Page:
DBHDD receives federal Mental Health Awareness Training grant

December 17, 2018

ATLANTA—The Georgia Department of Behavioral Health and Developmental Disabilities (DBHDD) received a Notice of Award from the Substance Abuse and Mental Health Services Administration for the Mental Health Awareness Training Grant.  The project award is $125,000 annually for three years, running November 30, 2018 through November 29, 2021.

“One person, whether young or old, taking his or her own life is too many,” said Commissioner Judy Fitzgerald.  This grant will fuel our collective efforts to raise awareness, educate, train, and intervene so that Georgia will be at the forefront of national strategies to prevent tragic consequences.”

“DBHDD is proud to accept and excited to implement this award,” said Travis Fretwell, director of DBHDD’s Office of Behavioral Health Prevention.  “These funds will allow the suicide prevention program to expand training capacity statewide from urban to rural communities.”

The goal of the Mental Health Awareness Training (MHAT) Project is to help Georgia communities to reduce risks that may contribute to suicide attempts and/or death by suicide.

Objectives include the following:

  • Provide at least 20 evidence-based mental health awareness trainings across the state annually, targeting counties in DBHDD regions 1, 2, 3, 5, and 6 that were identified in 2015 as having the highest rates of suicide deaths in Georgia.
  • Refer at-risk and vulnerable populations to participating community service boards (DBHDD’s safety-net providers). 
  • Train at least 600 individuals (average 200 per year) by the end of the three-year project in evidence-based trainings, such as Question-Persuade-Refer, adult and youth Mental Health First Aid, Assessing and Monitoring Suicide Risk, Applied Suicide Intervention Skills Training, and SuicideTALK.  This objective includes training 50 trainers to help sustain mental health awareness training capacity after the grant ends.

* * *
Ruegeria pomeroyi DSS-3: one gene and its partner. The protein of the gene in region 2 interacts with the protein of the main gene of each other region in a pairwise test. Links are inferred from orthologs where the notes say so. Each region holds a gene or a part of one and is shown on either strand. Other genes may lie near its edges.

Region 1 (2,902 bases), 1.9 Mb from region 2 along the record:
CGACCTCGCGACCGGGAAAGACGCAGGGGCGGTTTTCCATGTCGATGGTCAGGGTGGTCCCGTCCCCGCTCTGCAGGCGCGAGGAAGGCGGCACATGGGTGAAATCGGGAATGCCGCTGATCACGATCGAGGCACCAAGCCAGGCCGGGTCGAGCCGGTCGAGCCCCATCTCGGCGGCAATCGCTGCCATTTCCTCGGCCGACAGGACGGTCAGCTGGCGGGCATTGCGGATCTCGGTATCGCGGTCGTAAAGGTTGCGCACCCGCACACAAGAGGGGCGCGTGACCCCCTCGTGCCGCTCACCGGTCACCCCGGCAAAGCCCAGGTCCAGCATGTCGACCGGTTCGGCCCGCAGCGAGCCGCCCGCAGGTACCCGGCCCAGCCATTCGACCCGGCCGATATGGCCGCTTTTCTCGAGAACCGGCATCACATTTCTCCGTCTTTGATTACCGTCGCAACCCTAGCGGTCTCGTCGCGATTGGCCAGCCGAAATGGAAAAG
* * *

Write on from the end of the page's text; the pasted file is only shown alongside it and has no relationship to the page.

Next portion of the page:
Individuals targeted for MHAT will include those who can provide support to veterans, youth, and older adults.  Training participants will include behavioral health professionals, nurses, teachers, clergymen, community suicide prevention coalition members, caregivers, corrections staff, first responders, youth workers, school support staff, and veterans and family members of armed service members.

Trainings will be scheduled and implemented in the new year.

If you or someone you know is in a crisis, call the Georgia Crisis and Access Line (GCAL) for free and confidential help 24/7 at 800.715.4225.


Media Contact:
Angelyn Dionysatos
Press Secretary


All Other Inquiries Related to this Grant:
Walker Tisdale, MPH, MA, LMSW
Director of Suicide Prevention




The Georgia Department of Behavioral Health and Developmental Disabilities (DBHDD) is the state agency that supports people with mental health needs, substance use disorders, and intellectual and developmental disabilities.  Our vision is easy access to high-quality care that leads to a life of recovery and independence for the people we serve.  Judy Fitzgerald has served as commissioner of DBHDD since 2016.